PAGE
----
Digital Democracy: Policy and Politics in the Wired World

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Cynthia Jacqueline Alexander, Leslie Alexander Pal
Oxford University Press, 1998 - Political Science - 237 pages
The Information Age has ushered in significant change, not only to the work people do and how they communicate with each other, but also to the broad political landscape. In the new wired world, collections of widely scattered individuals with a common interest or a shared concern about a specific social issue quickly form and make their collective voice heard--a 'collective'voice that could not have existed only a few years ago. Politicians and political parties are using new information and communications technologies to an unprecedented degree, but so are citizens, with potentially profound impacts on our democracy and representative institutions. National security issues have been compromised by computer hackers and foreign governments. Life-determining decisions on patients' health care are often made by computer programs rather than by doctors and nurses. And freedom of expression, privacy, and social norms and mores are under constant barrage from various directions over the flood of Internet pornography and the extent to which corporations and governments gather and disseminate information that is private to the individual. In Digital Democracy: Policy and Politics in the Wired World, editors Cynthia J. Alexander and Leslie A. Pal present 12 important essays by Canadian and American scholars on the impact of cyberspace on politics and the implications this impact has for our future as private citizens. Also included is an important Preface by Edwin R. Black, who 15 years ago, in his presidential address to the Canadian Political Science Association, voiced a firm warning about the influence of new communications technologies on the body politic. As Black writes: 'It's happening right under our noses, it's important, and not enough people are paying attention.'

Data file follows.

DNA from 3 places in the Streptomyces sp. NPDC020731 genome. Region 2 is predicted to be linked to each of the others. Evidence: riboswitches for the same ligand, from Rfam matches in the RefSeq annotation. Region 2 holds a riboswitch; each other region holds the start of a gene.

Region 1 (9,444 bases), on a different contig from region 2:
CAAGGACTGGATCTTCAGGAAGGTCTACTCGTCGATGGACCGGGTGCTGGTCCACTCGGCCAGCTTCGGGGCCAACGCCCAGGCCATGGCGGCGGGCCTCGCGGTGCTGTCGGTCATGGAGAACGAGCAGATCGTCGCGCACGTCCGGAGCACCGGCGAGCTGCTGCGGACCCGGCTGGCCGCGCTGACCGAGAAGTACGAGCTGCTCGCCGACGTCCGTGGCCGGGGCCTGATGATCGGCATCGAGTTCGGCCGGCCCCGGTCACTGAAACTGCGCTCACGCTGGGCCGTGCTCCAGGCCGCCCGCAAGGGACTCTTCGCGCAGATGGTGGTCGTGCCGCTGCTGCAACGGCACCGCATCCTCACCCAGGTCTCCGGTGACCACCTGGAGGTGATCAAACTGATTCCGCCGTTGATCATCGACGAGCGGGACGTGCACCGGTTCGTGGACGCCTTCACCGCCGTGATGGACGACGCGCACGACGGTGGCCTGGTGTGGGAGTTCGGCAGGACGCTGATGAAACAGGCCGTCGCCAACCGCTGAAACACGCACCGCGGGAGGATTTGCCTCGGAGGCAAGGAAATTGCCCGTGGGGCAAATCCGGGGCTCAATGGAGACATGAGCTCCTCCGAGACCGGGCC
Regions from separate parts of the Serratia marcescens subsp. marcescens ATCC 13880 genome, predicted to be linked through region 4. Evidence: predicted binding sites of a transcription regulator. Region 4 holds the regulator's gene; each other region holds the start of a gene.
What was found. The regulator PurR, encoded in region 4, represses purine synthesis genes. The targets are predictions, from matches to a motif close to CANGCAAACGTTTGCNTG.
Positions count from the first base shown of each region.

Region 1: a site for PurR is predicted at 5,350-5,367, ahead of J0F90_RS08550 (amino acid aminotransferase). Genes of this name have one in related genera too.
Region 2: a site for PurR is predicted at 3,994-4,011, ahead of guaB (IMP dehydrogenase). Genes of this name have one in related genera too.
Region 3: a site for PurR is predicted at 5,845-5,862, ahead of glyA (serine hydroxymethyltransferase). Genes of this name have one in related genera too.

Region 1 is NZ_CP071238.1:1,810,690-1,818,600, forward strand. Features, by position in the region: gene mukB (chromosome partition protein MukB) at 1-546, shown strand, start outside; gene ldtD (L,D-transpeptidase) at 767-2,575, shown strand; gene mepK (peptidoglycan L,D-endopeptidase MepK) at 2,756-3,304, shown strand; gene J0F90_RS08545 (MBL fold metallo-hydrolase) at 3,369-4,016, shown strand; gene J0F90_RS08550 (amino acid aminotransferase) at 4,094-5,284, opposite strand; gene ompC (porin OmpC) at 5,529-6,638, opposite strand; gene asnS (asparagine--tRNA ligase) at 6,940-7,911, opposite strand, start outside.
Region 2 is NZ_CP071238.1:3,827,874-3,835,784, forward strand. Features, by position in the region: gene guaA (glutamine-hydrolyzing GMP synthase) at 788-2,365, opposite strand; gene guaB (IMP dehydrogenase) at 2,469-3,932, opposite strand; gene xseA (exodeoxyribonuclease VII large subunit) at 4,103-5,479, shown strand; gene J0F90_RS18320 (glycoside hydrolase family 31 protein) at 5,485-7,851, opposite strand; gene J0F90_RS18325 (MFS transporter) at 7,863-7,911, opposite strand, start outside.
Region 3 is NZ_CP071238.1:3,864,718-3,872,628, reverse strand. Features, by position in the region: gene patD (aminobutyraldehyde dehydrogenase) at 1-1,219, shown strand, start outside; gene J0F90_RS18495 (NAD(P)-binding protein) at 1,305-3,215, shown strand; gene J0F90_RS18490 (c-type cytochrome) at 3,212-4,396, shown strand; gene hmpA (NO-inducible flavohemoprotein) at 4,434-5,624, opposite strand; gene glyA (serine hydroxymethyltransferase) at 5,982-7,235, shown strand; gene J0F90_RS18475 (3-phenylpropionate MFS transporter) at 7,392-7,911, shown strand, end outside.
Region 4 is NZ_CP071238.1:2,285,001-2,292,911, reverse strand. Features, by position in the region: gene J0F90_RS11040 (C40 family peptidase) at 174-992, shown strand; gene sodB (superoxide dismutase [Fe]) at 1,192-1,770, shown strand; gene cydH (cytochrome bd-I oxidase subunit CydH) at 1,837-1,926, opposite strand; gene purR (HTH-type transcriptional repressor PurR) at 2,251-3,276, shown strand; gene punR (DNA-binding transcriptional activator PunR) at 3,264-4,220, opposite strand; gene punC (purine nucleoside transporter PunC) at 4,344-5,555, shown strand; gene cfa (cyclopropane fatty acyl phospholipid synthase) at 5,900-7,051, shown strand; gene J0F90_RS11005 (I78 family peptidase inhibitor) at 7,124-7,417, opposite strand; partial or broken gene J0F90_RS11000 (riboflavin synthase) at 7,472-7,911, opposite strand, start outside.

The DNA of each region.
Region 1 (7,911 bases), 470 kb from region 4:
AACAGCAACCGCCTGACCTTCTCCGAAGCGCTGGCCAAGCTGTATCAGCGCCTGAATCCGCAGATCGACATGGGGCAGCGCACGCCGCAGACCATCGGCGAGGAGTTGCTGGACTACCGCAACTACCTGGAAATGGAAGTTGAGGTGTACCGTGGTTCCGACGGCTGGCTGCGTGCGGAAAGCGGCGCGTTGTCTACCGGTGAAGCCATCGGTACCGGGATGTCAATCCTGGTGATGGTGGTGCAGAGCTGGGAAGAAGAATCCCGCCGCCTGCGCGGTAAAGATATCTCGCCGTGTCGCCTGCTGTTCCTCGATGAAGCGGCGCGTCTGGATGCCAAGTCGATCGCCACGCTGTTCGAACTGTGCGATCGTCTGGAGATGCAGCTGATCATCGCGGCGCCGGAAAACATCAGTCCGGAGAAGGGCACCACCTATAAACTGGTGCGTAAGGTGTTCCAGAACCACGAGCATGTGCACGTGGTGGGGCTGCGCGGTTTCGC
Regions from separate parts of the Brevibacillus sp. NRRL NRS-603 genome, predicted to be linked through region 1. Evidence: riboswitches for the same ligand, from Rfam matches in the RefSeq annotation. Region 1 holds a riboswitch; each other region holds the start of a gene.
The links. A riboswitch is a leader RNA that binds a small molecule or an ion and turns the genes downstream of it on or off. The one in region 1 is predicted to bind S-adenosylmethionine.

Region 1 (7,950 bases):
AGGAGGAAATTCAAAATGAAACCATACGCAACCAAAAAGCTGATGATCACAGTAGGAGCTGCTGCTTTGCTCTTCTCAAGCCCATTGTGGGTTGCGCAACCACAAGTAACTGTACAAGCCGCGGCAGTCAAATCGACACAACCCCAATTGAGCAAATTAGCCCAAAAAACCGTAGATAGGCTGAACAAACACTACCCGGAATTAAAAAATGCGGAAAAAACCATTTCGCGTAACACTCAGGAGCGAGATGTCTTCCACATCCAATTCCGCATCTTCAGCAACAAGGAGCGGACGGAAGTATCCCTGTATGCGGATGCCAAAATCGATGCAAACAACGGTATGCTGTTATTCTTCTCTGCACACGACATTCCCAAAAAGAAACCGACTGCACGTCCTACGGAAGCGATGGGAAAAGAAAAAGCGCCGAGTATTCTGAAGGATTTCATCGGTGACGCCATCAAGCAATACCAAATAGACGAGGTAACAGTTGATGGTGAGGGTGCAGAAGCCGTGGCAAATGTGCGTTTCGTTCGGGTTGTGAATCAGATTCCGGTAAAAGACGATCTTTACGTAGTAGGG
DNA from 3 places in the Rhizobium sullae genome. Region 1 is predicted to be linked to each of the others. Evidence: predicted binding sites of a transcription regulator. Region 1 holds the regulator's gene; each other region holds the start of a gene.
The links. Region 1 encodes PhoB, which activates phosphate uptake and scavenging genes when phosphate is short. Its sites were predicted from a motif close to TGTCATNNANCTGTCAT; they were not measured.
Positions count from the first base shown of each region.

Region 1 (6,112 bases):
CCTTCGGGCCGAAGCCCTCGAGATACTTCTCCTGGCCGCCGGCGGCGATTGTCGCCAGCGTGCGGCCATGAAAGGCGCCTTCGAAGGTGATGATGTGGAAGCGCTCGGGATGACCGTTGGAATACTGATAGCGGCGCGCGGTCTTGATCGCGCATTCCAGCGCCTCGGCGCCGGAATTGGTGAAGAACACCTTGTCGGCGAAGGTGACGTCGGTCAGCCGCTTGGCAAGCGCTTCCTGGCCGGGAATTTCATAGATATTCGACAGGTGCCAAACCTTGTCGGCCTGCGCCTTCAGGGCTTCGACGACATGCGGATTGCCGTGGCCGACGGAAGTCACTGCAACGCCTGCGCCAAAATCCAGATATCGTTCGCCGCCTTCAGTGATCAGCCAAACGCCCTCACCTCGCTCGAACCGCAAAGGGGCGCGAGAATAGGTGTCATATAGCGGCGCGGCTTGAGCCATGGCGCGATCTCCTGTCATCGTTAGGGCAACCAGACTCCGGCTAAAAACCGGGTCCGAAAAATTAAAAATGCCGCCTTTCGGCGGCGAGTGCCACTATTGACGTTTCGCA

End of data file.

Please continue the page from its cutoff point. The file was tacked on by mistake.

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New Currents in Politics and Policy I
Implications of Informal International Networking
Social forces in the Ilypermedia Environment

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About the author (1998)

Cynthia J. Alexander teaches Political Science at Acadia University. Leslie A. Pal is a Professor of Public Policy and Administration at the School of Public Administration at Carleton University. He earned is B.A. (Hon) from Mount Allison University and a doctorate from Queen's University (Kingston). He has taught for two years at the University of Waterloo, and for ten years at the University of Calgary before taking up his current position at Carleton University. He has been a visiting scholar at the J.F.K. Institute for North American Studies at the Free University of Berlin, and lectures throughout North America and Europe. Dr. Pal has served on the national board of the Canadian political Science Association and the Institute of Public Administration of Canada. He earned a Canadian Studies Writing Award in 1989 for his book Interests of the State: The Politics of Language, Multiculturalism and Feminism in Canada (McGill-Queen's University Press, 1993), and received a Research Achievement Award from Carleton University in 1996.

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